The investigation of the Lockport, New York, Legionnaires’ disease (legionellosis) outbreak includes testing for Legionella in cooling towers within a 2-mile radius of Eastern Niagra Hospital. Legionella are bacteria that grow in moist areas. Breathing in water mist contaminated with these pathogens causes Legionnaires’ disease, a severe form of pneumonia. Cooling towers, generally located on rooftops, can spray contaminated mist over a mile.

High levels of Legionella Found in Eastern Niagra Hospital Cooling Tower

Testing is being done to determine if the strain of Legionella found in one of the hospital’s cooling towers is the same strain that sickened 8 people in the area, at least one of whom has died. To date, there is no evidence to date that establishes a definitive link between Eastern Niagara Hospital and the cluster of cases in the community, according to theNiagara County Department of Health.

“The Niagara County Department of Health (NCDOH) and the New York State (NYS) DOH received notification from Eastern Niagara Hospital in Lockport that a cooling tower tested positive for levels of Legionella exceeding 1,000 CFU/mL (colony –forming units of bacteria per milliliter)” (Niagra County Health Department).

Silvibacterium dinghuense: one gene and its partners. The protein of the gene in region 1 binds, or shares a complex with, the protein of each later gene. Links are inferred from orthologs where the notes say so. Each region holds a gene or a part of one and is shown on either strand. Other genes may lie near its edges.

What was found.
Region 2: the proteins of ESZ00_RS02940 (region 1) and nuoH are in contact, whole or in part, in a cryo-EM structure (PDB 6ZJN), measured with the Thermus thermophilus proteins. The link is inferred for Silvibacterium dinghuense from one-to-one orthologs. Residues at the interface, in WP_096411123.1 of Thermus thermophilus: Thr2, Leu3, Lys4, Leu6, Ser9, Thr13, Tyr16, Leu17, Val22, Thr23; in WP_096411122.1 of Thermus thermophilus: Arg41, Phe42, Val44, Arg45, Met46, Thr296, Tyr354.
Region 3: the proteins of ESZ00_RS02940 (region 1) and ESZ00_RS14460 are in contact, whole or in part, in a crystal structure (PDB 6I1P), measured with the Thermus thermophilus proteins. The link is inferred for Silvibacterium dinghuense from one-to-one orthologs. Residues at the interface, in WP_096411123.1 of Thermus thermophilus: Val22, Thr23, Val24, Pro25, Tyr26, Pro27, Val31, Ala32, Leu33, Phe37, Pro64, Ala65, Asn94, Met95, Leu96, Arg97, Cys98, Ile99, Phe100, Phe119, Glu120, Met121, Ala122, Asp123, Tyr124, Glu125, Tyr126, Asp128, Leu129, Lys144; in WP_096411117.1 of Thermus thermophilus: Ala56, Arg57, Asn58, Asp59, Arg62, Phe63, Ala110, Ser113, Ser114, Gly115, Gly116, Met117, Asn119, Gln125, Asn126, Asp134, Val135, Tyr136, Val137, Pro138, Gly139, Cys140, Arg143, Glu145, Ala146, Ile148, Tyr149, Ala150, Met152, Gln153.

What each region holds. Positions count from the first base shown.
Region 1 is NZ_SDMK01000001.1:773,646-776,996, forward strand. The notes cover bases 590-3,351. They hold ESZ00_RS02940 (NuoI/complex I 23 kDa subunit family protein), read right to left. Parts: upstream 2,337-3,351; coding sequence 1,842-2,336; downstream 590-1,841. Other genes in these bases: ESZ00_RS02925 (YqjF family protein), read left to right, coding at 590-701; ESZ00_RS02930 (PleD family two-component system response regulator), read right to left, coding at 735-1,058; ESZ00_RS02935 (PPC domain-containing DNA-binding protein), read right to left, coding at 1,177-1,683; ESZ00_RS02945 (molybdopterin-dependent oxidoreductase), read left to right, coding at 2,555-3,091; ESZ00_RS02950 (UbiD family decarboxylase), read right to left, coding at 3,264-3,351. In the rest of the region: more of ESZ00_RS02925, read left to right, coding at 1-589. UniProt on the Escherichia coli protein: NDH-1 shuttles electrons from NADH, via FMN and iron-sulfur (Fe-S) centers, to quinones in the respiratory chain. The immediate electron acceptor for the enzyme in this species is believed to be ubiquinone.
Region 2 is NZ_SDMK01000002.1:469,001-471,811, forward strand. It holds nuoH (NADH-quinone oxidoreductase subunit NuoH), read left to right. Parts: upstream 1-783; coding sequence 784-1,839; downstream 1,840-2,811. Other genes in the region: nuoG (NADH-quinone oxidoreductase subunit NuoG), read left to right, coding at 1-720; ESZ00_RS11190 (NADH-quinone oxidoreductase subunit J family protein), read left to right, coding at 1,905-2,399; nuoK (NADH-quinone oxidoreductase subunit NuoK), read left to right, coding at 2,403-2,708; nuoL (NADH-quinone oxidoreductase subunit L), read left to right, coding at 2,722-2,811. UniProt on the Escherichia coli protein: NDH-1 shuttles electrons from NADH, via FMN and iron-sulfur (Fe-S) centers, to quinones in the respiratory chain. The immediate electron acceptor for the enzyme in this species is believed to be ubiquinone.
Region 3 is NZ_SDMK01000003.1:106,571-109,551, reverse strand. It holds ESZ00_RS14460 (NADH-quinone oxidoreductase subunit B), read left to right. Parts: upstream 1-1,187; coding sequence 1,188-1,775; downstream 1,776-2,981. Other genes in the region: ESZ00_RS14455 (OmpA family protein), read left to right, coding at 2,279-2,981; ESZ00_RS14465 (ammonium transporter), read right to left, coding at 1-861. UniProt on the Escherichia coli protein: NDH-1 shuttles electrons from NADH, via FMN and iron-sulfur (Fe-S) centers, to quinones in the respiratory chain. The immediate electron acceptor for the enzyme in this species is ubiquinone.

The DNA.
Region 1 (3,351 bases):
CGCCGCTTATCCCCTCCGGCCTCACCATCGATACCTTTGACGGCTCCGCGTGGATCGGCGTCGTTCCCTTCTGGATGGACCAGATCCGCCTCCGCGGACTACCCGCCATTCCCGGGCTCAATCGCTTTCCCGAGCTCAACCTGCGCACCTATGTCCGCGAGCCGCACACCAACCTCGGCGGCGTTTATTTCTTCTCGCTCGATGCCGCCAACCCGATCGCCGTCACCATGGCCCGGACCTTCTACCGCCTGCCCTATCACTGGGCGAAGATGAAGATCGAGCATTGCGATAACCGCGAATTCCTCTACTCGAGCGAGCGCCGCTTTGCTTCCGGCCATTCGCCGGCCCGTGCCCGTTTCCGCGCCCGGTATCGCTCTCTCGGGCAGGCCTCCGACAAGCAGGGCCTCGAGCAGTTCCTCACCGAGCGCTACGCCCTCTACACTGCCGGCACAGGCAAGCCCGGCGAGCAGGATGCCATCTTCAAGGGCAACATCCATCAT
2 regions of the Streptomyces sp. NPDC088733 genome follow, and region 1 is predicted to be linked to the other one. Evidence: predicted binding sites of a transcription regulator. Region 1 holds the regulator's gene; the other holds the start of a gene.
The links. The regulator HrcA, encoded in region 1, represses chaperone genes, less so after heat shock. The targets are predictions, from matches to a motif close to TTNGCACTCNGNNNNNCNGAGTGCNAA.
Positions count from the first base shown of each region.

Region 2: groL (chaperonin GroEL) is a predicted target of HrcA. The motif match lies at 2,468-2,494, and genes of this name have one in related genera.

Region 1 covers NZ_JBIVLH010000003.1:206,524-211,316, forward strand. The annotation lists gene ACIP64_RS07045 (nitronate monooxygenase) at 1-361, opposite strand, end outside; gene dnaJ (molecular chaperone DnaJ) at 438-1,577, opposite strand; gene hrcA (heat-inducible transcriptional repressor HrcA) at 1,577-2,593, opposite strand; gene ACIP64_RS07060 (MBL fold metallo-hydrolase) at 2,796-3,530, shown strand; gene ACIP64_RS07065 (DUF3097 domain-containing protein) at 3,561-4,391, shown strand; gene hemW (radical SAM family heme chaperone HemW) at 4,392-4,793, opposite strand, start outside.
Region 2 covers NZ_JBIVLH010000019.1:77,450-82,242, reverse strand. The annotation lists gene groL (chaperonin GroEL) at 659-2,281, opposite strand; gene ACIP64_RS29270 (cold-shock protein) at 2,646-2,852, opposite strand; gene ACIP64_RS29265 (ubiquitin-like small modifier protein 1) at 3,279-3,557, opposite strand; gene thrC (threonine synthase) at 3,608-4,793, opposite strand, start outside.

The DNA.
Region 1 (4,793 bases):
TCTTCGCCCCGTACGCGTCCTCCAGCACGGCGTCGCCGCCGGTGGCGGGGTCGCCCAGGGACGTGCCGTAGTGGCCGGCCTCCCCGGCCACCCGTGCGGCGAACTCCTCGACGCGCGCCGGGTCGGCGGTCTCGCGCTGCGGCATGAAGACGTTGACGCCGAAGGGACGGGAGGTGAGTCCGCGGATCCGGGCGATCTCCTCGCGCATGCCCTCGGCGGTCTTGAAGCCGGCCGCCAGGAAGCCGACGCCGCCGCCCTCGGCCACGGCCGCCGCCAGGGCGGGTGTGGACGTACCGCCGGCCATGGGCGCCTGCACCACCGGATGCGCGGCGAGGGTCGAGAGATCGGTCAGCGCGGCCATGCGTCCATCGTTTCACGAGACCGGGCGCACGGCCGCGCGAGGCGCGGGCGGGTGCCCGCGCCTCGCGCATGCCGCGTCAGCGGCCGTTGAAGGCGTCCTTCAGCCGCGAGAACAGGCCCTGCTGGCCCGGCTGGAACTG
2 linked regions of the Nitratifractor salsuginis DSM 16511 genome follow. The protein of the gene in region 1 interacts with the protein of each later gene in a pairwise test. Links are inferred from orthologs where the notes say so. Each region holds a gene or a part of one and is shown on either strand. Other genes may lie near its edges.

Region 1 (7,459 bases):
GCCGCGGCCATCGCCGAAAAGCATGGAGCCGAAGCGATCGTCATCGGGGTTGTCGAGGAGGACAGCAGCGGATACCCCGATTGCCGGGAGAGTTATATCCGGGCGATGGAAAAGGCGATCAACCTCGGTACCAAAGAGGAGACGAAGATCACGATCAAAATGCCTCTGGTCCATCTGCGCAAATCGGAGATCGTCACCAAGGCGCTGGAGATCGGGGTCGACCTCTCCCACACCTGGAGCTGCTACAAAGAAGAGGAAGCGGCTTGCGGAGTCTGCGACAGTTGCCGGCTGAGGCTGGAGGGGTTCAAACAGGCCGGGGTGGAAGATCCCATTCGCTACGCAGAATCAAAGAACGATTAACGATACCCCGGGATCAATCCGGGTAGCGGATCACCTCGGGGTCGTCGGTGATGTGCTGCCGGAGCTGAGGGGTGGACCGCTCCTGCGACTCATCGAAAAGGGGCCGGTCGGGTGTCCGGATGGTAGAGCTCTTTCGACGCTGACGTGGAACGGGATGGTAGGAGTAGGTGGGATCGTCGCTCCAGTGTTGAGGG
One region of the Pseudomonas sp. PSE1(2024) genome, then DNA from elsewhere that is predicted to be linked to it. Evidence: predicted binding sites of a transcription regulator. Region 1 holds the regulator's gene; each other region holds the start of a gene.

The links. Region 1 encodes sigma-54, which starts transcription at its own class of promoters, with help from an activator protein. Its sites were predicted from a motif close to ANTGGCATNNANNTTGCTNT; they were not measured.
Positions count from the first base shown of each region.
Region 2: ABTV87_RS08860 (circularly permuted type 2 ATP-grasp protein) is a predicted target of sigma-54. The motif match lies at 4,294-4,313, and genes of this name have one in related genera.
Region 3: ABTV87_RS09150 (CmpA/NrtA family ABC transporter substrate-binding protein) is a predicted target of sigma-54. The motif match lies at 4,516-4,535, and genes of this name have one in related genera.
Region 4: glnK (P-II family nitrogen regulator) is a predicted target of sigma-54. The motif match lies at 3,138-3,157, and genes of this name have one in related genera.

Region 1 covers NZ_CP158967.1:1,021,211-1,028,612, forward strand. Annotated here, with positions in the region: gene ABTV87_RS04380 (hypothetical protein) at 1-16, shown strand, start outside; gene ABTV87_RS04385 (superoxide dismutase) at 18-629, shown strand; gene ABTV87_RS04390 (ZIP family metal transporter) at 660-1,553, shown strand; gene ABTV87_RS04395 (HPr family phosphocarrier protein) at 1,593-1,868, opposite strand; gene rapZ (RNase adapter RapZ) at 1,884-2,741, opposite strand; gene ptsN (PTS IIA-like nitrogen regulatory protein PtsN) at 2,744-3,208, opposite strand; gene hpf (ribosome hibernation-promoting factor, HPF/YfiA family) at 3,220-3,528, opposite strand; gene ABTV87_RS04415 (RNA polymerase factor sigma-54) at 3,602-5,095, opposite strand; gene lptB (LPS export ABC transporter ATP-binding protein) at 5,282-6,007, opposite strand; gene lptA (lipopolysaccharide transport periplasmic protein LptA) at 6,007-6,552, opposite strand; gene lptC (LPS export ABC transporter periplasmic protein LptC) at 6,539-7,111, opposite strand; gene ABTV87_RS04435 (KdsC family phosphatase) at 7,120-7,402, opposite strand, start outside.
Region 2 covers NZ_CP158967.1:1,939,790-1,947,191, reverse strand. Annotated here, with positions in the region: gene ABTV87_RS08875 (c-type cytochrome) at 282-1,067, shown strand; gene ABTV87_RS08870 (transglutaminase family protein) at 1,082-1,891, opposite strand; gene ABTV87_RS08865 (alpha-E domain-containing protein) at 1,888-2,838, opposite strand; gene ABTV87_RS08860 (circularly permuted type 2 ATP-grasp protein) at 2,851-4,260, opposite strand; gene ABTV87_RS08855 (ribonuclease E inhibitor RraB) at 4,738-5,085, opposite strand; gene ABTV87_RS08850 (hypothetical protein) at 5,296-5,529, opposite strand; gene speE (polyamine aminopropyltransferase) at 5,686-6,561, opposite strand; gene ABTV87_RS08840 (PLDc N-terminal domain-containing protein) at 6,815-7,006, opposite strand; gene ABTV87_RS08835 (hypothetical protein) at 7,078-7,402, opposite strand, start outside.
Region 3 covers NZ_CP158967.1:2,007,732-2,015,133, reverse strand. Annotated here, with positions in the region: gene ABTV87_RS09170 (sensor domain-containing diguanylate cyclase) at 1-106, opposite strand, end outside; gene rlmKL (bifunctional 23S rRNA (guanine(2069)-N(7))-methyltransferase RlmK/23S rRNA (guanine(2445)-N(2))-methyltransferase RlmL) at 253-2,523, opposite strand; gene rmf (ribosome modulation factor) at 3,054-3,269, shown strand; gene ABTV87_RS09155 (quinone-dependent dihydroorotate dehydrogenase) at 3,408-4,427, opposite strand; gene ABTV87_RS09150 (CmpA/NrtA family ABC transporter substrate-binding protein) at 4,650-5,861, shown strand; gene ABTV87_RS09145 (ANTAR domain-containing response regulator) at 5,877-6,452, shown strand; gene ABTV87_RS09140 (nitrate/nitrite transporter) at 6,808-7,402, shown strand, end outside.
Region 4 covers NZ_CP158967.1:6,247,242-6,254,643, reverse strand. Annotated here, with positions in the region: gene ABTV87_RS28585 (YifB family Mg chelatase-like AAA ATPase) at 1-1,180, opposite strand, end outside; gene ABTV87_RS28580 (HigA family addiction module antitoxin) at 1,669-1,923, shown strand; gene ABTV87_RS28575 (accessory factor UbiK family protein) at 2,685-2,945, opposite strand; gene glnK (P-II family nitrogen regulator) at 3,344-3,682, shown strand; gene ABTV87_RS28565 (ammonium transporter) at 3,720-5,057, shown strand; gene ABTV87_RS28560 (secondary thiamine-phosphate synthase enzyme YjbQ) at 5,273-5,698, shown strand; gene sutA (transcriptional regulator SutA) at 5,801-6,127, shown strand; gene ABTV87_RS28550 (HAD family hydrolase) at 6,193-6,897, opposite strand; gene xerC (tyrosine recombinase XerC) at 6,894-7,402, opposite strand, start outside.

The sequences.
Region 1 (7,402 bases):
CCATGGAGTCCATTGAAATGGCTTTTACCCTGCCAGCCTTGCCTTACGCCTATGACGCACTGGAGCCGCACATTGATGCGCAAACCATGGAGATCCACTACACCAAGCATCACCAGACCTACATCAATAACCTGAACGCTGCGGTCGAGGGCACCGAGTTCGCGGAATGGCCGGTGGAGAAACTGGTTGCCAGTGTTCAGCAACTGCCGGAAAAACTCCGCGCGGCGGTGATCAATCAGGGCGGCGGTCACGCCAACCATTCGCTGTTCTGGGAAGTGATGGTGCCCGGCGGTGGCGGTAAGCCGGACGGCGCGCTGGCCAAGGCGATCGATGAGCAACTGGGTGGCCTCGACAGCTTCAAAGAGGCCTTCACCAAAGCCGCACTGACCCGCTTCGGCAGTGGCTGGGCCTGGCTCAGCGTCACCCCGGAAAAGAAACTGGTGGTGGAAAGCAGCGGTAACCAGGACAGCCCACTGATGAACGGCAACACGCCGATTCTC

Under new 2016 state regulations, owners of cooling towers are required to notify the New York State Department of Health and the local department of health of any sample that tests positive at levels exceeding 1,000 CFU/mL, which was the case for the Eastern Niagra Hospital cooling tower.  The sample that tested high had been collected by the hospital as part of routine cooling tower monitoring for Legionella.

The hospital immediately took steps to disinfect the cooling tower.

Testing is also being completed on environmental samples collected from several other buildings’ cooling towers.

Legionella Pneumophila Testing
Testing for Legionella Bacteria (CDC)

Who is at Risk for Legionnaires’ Disease?

Most healthy individuals are not sickened by Legionella bacteria.  People at higher risk of getting sick are the following:

  • people with a history of chronic disease, particularly lung disease;
  • people with weakened immune systems (for example, diabetics);
  • smokers;
  • people over 60.

Is There a Lawsuit?

For the people who been diagnosed with Legionnaires’ disease (legionellosis) to have a lawsuit, their cases of legionellosis need to be connected by DNA testing, and the source of the illnesses needs to be found. There are also other factors involved that will need to be discussed with your Legionnaires’ disease lawyer.

Survivors may have personal injury claims, and the family of the person who died in the outbreak may have a wrongful death claim.

For more information, read “Can I Sue a Hospital for Legionnaires’ Disease?